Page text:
In today's Independent on Sunday legendary album cover designer Peter Saville has pronounced that album art is dead.
Saville is famous for the iconic artwork of New Order and Joy Division who he worked with extensively, he has also designed album covers for Pulp, Suede and Roxy Music.
“We have a social disaster on our hands,” he said, speaking from his studio this weekend, “The things that pop music was there to do for us have all been done... there's nothing to rail against now.
“When I was 15, in the North-west of England ... the record cover was like a picture window to another world. Seeing an Andy Warhol illustration on a Velvet Underground album was a revelation ... It was the art of our generation ... true pop art.”
But is Saville really only speaking for his generation? After all most 15 year olds in the North-west of England today won't be aware that they're missing out on Andy Warhol's artwork, as it's available to view in the mass media and on t-shirts in Afflecks Palace. The rate at which most 15 year olds in 2008 are consuming images in the media is beyond anything Saville would have dreamed of as a teenager in Manchester.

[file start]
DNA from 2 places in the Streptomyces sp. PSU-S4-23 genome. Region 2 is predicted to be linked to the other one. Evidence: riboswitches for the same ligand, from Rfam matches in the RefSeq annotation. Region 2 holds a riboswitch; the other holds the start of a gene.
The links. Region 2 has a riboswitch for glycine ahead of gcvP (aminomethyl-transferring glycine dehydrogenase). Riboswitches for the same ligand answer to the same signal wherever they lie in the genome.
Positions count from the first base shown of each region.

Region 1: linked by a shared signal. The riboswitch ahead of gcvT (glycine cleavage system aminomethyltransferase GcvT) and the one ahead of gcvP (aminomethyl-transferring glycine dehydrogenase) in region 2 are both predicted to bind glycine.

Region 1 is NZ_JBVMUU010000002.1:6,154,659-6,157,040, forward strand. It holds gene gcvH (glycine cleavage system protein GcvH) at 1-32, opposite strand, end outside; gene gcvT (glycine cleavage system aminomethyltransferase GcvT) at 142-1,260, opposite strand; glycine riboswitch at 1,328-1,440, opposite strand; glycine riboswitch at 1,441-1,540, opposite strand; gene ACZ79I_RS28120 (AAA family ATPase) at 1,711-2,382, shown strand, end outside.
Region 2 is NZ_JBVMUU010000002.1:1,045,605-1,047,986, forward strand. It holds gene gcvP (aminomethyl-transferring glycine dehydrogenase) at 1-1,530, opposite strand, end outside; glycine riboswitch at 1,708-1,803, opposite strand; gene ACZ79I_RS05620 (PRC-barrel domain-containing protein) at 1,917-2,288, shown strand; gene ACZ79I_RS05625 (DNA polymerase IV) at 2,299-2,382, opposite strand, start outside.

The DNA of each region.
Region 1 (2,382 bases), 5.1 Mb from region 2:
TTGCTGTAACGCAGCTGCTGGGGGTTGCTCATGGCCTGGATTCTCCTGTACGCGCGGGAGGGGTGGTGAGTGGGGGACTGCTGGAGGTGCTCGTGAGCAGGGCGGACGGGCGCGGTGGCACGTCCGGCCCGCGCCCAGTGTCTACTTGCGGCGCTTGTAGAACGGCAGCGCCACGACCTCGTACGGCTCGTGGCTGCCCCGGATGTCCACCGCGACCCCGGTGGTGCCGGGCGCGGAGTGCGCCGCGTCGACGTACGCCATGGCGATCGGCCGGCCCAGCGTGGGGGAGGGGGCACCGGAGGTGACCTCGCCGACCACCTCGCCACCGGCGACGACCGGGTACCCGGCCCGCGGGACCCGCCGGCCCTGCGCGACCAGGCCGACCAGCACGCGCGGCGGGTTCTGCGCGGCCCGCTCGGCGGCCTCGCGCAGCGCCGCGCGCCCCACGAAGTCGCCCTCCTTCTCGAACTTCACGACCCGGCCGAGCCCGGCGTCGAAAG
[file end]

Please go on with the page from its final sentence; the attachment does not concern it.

Is the artwork of bands to be consumed elsewhere, rather than packaged around a 12 inch disc of black plastic? Will classic album artwork of the future be all the surrounding marketing of an LP, its TV advert, its website, its promo videos?
Or will the 5cm squared artwork included on your iPod when you view the album details of your favourite tune be all there is left, a postage stamp size footnote of music history?
For now, album artwork is still alive and well. To prove my point, here's 10 album covers from this year that manage to encapsulate the sound of an album with imagery. Check 'em out and if you don't agree or you want to suggest something better then leave a comment.